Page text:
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Wild cattle spotted in forest

A lone banteng, an endangered species of wild cattle, that was captured with a camera trap wanders through a forest in Siem Reap province in April
A lone banteng, an endangered species of wild cattle, that was captured with a camera trap wanders through a forest in Siem Reap province in April. ISAC JONES

Wild cattle spotted in forest

The endangered bovine brother of Cambodia’s national animal, the Kouprey, has been caught on camera in Siem Reap, a province where the wild cattle were previously thought to be extinct.

Conservation NGO Fauna and Flora International (FFI) photographed six wild banteng in the northwestern province between October 2013, when monitoring camera traps were set-up, and now, according to information released yesterday.

“In this area of Siem Reap province, there have been no recent sightings of banteng,” said Louisa McKerrow, a spokesperson for FFI.

At one time, wild banteng herds roamed throughout Southeast Asia. But since 1996, the cattle species has been listed as globally endangered.

There are only 2,000 to 5,000 feral banteng now living in Cambodia’s eastern plains, the largest single remaining population of the species, according to 2013 estimates by World Wildlife Fund, which has numbered the global population at just 5,900 to 11,000. Southeast Asia’s domesticated and hybridised banteng cattle, however, number in the millions.

Cambodia’s banteng census shows an 80 per cent decline in the wild population over the past 24 years. With illegal poaching, habitat destruction, disease and rampant logging all amplifying the risk of the species’ extinction, sightings have become increasingly rare.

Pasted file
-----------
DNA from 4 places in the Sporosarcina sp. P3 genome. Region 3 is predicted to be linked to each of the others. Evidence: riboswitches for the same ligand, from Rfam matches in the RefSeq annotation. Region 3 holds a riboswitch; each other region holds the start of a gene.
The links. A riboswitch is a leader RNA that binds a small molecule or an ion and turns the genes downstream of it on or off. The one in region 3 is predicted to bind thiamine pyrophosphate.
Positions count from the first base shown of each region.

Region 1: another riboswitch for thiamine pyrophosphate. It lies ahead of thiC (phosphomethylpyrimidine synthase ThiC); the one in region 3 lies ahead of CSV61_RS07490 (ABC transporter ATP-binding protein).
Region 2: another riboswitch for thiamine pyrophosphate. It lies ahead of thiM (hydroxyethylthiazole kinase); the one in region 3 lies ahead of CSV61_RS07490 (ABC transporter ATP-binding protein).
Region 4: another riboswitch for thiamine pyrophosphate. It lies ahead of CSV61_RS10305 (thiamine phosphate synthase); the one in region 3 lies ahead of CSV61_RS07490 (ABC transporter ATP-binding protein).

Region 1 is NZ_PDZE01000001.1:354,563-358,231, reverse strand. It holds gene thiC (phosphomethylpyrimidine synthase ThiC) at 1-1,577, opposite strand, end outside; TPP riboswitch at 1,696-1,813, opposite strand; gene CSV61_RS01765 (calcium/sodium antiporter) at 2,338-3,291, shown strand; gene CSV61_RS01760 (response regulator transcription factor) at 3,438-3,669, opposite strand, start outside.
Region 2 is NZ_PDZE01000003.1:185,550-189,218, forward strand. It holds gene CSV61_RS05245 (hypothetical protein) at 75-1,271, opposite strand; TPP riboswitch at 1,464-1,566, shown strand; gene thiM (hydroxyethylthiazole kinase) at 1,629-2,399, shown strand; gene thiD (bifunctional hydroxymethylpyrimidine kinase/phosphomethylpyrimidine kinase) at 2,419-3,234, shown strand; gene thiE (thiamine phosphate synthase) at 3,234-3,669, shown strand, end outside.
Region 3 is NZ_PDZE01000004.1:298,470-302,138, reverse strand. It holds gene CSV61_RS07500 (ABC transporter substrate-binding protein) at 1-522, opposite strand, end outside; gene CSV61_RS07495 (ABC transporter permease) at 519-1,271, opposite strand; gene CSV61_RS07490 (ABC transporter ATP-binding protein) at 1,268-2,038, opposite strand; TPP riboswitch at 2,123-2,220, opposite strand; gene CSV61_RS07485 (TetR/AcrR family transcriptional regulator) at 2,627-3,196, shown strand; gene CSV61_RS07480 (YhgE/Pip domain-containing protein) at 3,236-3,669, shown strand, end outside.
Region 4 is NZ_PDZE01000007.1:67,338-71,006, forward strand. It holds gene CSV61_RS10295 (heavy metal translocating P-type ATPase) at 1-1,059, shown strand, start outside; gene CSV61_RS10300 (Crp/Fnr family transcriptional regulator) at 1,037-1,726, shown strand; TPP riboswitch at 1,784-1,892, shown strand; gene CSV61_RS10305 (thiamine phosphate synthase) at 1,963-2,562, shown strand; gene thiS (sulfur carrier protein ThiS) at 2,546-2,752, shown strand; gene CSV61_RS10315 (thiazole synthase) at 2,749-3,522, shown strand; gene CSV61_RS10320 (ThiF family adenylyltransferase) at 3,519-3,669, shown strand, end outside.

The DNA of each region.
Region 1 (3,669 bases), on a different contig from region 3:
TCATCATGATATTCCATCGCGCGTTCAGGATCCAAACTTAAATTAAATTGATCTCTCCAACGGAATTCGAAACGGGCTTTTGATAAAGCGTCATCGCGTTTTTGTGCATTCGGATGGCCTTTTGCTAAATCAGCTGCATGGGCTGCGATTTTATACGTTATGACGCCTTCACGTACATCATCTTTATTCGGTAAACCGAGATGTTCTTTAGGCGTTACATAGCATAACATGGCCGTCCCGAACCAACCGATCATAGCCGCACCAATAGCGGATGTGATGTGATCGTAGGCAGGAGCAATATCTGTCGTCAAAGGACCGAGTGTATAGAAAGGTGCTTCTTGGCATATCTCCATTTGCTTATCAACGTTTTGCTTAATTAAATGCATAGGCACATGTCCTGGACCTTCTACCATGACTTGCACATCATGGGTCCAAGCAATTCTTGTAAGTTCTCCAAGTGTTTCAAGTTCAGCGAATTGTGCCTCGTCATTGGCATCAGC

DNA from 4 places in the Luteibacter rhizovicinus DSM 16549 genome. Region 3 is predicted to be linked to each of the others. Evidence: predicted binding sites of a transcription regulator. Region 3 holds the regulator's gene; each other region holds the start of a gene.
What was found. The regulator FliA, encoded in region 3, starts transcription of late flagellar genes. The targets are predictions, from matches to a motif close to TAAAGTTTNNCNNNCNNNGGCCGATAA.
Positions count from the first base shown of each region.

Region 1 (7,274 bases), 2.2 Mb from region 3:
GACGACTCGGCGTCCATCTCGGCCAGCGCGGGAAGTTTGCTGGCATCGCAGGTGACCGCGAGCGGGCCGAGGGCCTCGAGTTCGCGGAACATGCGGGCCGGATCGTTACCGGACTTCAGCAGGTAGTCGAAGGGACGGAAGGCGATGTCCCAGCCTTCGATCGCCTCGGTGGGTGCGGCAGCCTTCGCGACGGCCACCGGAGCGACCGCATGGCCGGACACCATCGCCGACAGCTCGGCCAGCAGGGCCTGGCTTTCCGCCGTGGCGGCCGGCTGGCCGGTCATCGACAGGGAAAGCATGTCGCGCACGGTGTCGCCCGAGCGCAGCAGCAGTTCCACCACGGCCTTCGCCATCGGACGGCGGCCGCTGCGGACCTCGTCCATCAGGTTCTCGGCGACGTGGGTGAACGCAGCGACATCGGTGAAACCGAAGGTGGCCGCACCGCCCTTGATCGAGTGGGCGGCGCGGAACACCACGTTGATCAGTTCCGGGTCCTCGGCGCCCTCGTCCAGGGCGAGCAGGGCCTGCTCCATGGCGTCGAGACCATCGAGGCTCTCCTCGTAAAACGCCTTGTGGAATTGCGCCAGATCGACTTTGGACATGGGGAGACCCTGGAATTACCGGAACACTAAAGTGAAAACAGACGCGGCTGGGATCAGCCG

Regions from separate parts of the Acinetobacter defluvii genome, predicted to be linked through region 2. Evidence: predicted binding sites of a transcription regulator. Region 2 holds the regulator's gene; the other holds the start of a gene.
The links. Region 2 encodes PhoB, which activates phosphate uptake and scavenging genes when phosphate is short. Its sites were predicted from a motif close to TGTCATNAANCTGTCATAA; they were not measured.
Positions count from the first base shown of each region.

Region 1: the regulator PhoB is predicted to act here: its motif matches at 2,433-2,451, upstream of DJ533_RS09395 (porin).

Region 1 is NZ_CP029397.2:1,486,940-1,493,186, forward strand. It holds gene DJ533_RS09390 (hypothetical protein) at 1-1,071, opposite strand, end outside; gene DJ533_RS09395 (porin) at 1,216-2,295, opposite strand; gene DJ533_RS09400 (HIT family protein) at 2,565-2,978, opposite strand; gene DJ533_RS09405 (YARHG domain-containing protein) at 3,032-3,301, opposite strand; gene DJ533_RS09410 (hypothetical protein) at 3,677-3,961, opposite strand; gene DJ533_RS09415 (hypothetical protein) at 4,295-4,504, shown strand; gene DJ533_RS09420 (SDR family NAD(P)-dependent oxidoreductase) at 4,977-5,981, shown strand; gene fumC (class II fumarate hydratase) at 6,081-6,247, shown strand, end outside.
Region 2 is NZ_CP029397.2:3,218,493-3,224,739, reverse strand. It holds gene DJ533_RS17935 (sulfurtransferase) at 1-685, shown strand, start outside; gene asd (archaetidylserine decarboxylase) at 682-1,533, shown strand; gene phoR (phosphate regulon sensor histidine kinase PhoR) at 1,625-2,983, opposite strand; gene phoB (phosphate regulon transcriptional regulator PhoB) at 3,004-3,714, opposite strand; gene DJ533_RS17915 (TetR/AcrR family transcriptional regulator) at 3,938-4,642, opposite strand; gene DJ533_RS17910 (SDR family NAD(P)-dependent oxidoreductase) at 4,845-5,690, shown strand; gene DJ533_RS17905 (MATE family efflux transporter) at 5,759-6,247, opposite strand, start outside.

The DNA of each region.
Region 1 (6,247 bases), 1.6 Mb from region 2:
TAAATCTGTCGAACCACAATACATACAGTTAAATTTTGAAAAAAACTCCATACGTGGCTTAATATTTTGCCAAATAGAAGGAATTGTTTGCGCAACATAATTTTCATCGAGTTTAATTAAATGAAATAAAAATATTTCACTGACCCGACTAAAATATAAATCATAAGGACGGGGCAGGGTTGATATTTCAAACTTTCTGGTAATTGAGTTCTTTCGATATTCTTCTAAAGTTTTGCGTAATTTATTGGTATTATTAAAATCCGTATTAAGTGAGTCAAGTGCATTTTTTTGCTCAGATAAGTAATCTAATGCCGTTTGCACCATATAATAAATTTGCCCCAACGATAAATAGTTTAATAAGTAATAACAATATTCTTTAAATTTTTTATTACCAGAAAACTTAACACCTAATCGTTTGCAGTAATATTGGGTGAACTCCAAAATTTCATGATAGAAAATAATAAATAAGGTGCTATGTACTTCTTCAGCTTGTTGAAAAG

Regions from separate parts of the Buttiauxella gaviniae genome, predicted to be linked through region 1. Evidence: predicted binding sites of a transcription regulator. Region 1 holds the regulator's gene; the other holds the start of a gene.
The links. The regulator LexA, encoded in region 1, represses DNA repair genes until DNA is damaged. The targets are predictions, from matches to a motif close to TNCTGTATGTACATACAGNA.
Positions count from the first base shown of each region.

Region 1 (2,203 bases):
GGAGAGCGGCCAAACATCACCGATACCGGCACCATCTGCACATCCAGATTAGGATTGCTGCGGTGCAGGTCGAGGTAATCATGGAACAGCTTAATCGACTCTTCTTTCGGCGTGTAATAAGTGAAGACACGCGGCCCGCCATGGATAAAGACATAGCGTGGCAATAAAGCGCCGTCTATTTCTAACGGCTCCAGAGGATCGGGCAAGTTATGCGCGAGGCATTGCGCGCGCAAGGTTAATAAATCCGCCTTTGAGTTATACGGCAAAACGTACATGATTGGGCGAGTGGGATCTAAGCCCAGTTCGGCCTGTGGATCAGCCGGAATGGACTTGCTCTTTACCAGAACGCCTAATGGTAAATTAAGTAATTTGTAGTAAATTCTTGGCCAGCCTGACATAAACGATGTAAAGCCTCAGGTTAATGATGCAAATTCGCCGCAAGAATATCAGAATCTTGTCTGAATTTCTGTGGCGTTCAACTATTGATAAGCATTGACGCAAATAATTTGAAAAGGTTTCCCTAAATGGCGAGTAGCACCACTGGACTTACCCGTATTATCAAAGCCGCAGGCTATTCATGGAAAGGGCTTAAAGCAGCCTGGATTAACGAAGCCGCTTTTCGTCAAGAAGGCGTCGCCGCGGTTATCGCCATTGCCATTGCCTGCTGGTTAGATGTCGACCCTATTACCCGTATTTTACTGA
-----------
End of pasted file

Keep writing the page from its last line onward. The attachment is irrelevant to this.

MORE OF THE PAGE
“We have not seen one for many years,” said Sok Ratha, Adhoc coordinator for Mondulkiri, where much of the remaining banteng are thought to live. “The forest is the home of wild animals, so . . . when the forest is destroyed, wild animals will move to other provinces or neighboring countries.”

Banteng, which have horns and can weigh up to 800 kilograms, are key to a number of ecological processes, according to Fauna and Flora, including assisting nutrient recycling, influencing plant composition in their grazing areas and serving as a food source for carnivores.

“It is very important for Cambodia to protect its biodiversity through habitat conservation, and the protection of rare and endangered animals like this one is a priority,” said Sao Sopheap, spokesman for the Ministry of the Environment.

ADDITIONAL REPORTING BY PHAK SEANGLY

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